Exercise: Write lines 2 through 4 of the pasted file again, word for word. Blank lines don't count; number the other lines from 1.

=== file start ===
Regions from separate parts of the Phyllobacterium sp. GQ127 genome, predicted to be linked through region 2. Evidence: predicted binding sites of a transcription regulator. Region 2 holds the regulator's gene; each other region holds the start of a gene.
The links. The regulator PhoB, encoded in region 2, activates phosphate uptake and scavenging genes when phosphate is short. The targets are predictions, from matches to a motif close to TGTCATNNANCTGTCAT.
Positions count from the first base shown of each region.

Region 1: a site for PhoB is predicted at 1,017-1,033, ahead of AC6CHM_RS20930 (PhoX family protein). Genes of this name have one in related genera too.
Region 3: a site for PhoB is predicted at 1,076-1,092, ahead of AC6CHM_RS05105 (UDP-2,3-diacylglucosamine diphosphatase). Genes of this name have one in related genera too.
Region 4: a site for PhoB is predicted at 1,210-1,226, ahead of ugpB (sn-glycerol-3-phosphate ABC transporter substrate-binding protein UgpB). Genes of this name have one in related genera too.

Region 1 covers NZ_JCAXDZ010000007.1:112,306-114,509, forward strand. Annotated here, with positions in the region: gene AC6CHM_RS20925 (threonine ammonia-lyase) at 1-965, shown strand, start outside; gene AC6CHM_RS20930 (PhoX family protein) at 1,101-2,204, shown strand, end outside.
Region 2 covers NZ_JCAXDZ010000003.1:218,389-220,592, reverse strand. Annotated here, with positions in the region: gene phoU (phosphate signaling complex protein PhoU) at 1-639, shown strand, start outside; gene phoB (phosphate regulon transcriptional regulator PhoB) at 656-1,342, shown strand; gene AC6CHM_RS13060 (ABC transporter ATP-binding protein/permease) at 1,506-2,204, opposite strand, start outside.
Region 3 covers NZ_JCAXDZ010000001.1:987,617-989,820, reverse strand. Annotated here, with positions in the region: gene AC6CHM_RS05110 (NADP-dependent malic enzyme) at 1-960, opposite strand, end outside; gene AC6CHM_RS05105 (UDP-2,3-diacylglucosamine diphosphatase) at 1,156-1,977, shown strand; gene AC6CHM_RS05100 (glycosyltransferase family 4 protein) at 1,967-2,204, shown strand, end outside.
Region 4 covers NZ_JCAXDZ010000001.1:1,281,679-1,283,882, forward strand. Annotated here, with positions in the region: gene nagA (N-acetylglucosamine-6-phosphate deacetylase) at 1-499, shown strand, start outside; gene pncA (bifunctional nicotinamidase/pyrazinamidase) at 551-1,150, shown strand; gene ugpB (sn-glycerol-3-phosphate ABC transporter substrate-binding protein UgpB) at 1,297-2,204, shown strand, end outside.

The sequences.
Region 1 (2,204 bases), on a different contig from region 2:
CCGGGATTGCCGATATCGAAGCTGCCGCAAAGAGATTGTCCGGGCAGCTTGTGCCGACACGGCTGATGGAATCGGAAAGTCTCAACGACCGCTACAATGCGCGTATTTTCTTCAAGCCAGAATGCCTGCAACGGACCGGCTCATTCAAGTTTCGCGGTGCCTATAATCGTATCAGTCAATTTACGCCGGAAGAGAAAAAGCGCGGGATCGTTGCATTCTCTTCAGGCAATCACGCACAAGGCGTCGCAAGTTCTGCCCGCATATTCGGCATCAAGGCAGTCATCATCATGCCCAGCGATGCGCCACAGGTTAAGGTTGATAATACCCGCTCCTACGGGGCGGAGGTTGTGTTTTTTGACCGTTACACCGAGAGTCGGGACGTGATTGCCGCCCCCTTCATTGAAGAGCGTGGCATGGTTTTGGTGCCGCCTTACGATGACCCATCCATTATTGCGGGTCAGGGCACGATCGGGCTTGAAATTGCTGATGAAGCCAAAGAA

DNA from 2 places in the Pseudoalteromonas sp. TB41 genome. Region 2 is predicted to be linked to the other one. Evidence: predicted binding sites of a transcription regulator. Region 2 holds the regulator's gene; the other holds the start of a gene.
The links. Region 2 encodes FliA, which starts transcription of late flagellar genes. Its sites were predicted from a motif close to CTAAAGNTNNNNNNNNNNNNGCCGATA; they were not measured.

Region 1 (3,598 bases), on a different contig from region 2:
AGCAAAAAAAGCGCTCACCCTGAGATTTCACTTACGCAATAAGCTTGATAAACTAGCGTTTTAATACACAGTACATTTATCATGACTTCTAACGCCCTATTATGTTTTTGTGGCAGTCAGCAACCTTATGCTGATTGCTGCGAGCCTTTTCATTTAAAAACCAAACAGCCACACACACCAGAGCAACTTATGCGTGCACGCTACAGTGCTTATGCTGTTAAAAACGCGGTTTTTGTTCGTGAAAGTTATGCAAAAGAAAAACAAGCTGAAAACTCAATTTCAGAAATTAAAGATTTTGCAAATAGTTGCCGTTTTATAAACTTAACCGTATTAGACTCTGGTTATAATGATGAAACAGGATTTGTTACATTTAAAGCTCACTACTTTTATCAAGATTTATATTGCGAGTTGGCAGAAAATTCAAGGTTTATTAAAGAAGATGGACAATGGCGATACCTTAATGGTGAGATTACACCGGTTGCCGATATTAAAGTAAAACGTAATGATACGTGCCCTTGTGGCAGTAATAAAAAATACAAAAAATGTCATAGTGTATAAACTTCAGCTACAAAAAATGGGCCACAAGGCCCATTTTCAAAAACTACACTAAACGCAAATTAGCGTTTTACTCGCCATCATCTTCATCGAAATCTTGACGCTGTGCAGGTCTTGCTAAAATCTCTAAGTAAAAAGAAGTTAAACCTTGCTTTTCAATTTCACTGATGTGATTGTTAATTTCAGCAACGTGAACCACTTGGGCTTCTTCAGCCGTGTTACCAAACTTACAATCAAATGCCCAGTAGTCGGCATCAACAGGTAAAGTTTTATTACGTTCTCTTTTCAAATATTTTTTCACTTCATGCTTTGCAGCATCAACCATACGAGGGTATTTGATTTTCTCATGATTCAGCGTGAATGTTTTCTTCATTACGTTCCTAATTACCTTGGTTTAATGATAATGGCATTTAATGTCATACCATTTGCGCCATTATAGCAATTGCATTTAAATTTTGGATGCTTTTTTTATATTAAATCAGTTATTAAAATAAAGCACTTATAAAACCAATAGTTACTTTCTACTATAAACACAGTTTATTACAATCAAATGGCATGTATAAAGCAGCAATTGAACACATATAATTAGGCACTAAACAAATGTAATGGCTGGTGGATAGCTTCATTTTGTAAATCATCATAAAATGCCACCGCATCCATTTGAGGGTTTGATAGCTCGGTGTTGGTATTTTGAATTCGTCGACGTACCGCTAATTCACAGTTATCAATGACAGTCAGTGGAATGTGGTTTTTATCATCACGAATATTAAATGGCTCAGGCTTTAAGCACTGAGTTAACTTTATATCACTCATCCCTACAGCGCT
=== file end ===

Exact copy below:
The links. The regulator PhoB, encoded in region 2, activates phosphate uptake and scavenging genes when phosphate is short. The targets are predictions, from matches to a motif close to TGTCATNNANCTGTCAT.
Positions count from the first base shown of each region.

Region 1: a site for PhoB is predicted at 1,017-1,033, ahead of AC6CHM_RS20930 (PhoX family protein). Genes of this name have one in related genera too.